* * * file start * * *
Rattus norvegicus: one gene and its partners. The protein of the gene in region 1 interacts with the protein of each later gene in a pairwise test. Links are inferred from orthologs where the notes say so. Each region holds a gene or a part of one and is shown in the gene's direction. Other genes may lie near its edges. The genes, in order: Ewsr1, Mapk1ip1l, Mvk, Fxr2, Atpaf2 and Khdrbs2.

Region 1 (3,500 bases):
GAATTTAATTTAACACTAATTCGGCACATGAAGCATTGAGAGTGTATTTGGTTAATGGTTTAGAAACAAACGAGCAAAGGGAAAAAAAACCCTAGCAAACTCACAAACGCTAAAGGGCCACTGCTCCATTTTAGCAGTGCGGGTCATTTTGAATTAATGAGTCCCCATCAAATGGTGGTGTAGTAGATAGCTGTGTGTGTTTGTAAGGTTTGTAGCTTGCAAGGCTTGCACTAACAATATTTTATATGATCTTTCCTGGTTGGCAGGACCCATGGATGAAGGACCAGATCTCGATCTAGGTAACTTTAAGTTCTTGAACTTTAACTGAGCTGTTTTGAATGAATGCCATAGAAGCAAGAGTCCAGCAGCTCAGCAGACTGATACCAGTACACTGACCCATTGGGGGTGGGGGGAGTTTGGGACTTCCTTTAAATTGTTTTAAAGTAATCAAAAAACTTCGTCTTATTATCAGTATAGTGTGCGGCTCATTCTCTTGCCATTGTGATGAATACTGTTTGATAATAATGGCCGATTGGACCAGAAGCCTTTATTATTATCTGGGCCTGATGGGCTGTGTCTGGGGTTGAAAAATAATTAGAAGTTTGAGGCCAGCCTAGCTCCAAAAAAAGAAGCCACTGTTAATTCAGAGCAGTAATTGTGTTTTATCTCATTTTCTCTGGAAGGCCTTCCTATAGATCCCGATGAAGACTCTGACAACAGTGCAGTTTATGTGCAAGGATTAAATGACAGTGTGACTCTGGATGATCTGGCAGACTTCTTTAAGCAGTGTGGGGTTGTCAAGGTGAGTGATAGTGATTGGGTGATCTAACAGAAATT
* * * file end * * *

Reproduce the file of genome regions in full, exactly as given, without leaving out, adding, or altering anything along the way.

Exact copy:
Rattus norvegicus: one gene and its partners. The protein of the gene in region 1 interacts with the protein of each later gene in a pairwise test. Links are inferred from orthologs where the notes say so. Each region holds a gene or a part of one and is shown in the gene's direction. Other genes may lie near its edges. The genes, in order: Ewsr1, Mapk1ip1l, Mvk, Fxr2, Atpaf2 and Khdrbs2.

Region 1 (3,500 bases):
GAATTTAATTTAACACTAATTCGGCACATGAAGCATTGAGAGTGTATTTGGTTAATGGTTTAGAAACAAACGAGCAAAGGGAAAAAAAACCCTAGCAAACTCACAAACGCTAAAGGGCCACTGCTCCATTTTAGCAGTGCGGGTCATTTTGAATTAATGAGTCCCCATCAAATGGTGGTGTAGTAGATAGCTGTGTGTGTTTGTAAGGTTTGTAGCTTGCAAGGCTTGCACTAACAATATTTTATATGATCTTTCCTGGTTGGCAGGACCCATGGATGAAGGACCAGATCTCGATCTAGGTAACTTTAAGTTCTTGAACTTTAACTGAGCTGTTTTGAATGAATGCCATAGAAGCAAGAGTCCAGCAGCTCAGCAGACTGATACCAGTACACTGACCCATTGGGGGTGGGGGGAGTTTGGGACTTCCTTTAAATTGTTTTAAAGTAATCAAAAAACTTCGTCTTATTATCAGTATAGTGTGCGGCTCATTCTCTTGCCATTGTGATGAATACTGTTTGATAATAATGGCCGATTGGACCAGAAGCCTTTATTATTATCTGGGCCTGATGGGCTGTGTCTGGGGTTGAAAAATAATTAGAAGTTTGAGGCCAGCCTAGCTCCAAAAAAAGAAGCCACTGTTAATTCAGAGCAGTAATTGTGTTTTATCTCATTTTCTCTGGAAGGCCTTCCTATAGATCCCGATGAAGACTCTGACAACAGTGCAGTTTATGTGCAAGGATTAAATGACAGTGTGACTCTGGATGATCTGGCAGACTTCTTTAAGCAGTGTGGGGTTGTCAAGGTGAGTGATAGTGATTGGGTGATCTAACAGAAATT